Peak flow meter - how to
A peak flow meter helps you check how well your asthma is controlled. Peak flow meters are most helpful if you have with moderate to severe persistent asthma.
- Move the marker to the bottom of the numbered scale.
- Stand up straight.
- Take a deep breath. Fill your lungs all the way.
- Hold your breath while you place the mouthpiece in your mouth, between your teeth. Close your lips around it. Do not put your tongue inside the hole.
- Blow out as hard and fast as you can in a single blow. Your first burst of air is the most important, so blowing for a longer time will not affect your result.
- Write down the number you get. But, if you coughed or did not do the steps right, do not write down the number. Do it over again.
- Move the marker back to the bottom and repeat these steps 2 more times. The highest of the 3 numbers is your peak flow number. Write it down in your log chart.
Many children under age 5 cannot use a peak flow meter very well. But, some are able to. Start using peak flow meters before age 5 to get your child used to them.
To find your "personal best" peak flow number, take your peak flow each day for 2 to 3 weeks. Your asthma should be under good control during this time. Take your peak flow as close to the times of day below as you can. These times for taking your peak flow are only for finding your personal best peak flow:
- Between noon and 2 p.m. each day
- Each time after you take your quick-relief medicine to relieve symptoms
- Any other time your doctor tells you to
Write down the number you get for each peak flow reading. The highest peak flow number you had during the 2 to 3 weeks is your personal best.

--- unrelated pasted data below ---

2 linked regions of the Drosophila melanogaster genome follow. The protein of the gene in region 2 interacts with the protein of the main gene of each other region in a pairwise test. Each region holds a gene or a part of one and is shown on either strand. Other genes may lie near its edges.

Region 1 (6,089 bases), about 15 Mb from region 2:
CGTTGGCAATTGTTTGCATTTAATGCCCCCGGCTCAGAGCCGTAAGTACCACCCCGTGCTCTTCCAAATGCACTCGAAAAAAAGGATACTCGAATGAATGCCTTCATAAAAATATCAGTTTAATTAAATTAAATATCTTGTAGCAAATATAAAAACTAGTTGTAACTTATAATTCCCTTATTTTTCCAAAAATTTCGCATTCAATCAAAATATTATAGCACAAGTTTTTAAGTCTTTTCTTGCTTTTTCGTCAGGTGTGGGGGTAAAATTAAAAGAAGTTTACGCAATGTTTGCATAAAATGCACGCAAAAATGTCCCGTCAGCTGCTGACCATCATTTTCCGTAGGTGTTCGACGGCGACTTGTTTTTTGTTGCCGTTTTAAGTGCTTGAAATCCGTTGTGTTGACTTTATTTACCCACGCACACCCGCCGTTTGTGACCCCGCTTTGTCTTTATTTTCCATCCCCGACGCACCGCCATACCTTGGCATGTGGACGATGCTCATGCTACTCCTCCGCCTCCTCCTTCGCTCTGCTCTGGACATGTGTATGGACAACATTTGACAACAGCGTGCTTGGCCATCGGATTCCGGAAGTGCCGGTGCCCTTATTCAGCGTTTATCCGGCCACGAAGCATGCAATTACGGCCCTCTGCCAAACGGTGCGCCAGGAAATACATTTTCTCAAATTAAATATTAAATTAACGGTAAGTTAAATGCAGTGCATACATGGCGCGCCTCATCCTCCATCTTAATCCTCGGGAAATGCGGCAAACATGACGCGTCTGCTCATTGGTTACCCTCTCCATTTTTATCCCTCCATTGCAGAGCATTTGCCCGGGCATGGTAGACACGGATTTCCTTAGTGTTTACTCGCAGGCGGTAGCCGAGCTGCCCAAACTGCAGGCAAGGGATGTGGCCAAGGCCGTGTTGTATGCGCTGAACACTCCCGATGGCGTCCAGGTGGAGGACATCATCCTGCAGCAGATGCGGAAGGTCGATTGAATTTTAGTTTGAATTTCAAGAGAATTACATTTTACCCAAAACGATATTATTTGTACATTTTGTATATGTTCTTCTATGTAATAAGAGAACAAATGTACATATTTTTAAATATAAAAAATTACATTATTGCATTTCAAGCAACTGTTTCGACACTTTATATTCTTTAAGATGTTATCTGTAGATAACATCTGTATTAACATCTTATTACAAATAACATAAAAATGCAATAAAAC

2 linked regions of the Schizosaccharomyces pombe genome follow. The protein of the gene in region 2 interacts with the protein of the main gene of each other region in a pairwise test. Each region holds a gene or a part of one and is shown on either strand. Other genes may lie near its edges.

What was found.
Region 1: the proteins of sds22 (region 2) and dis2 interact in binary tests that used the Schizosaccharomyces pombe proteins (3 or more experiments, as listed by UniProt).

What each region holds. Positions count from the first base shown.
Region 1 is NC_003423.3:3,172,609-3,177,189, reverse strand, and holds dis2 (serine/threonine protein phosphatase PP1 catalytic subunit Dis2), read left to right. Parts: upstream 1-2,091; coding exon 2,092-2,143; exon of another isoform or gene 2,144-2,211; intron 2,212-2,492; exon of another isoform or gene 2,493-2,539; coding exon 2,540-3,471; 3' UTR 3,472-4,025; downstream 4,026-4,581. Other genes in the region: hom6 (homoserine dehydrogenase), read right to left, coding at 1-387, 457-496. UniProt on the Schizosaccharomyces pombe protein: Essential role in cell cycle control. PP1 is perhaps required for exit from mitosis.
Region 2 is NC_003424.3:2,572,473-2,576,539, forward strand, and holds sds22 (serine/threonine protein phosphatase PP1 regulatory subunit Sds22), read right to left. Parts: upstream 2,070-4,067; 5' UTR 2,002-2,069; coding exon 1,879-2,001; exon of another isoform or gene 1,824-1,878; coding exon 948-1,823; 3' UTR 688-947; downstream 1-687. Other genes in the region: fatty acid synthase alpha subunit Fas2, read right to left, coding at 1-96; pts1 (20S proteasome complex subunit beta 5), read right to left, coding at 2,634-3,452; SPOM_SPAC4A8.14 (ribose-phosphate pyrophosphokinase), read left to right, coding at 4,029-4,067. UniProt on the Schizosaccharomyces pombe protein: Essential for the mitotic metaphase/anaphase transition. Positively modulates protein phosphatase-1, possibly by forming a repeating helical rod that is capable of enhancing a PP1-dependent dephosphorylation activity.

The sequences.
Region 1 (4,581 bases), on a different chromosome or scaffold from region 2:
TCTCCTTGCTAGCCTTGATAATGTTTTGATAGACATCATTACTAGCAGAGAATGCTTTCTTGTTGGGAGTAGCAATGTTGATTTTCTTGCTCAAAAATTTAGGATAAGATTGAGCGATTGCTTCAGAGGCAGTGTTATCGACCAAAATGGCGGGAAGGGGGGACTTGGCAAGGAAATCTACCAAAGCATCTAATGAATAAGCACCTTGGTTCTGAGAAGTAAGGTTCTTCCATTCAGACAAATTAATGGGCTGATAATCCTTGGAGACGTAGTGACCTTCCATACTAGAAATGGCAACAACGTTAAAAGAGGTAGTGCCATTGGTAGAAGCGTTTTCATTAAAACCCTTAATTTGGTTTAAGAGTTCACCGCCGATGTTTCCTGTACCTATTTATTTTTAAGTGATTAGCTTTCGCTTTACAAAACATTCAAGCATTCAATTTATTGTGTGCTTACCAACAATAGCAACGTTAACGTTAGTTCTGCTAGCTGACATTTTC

Ask your doctor to help you fill out an asthma action plan. This plan should tell you when to call the doctor for help and when to use medicines if your peak flow drops to a certain level.
Your personal best can change over time. Ask your doctor when you should check for a new personal best.
Once you know your personal best, take your peak flow at these times:
- Every morning when you wake up, before you take medicine. Make this part of your daily morning routine.
- When you are having asthma symptoms or an attack. Then take it again after you take medicine for the attack. This can tell you how bad your asthma attack is and if your medicine is working.
- Any other time your doctor tells you to.
Check to see which zone your peak flow number is in. Do what your doctor told you to do when you are in that zone. This information should be in your action plan. If you use more than one peak flow meter (such as one at home and another one at school or work), be sure that all of them are the same brand.
National Asthma Education and Prevention Program Expert Panel Report 3: Guidelines for the Diagnosis and Management of Asthma. Rockville, MD. National Heart, Lung, and Blood Institute, US Dept of Health and Human Services; 2007. NIH publications 08-4051.
Review Date: 4/26/2010
Reviewed By: Neil K. Kaneshiro, MD, MHA, Clinical Assistant Professor of Pediatrics, University of Washington School of Medicine. Also reviewed by David Zieve, MD, MHA, Medical Director, A.D.A.M., Inc.
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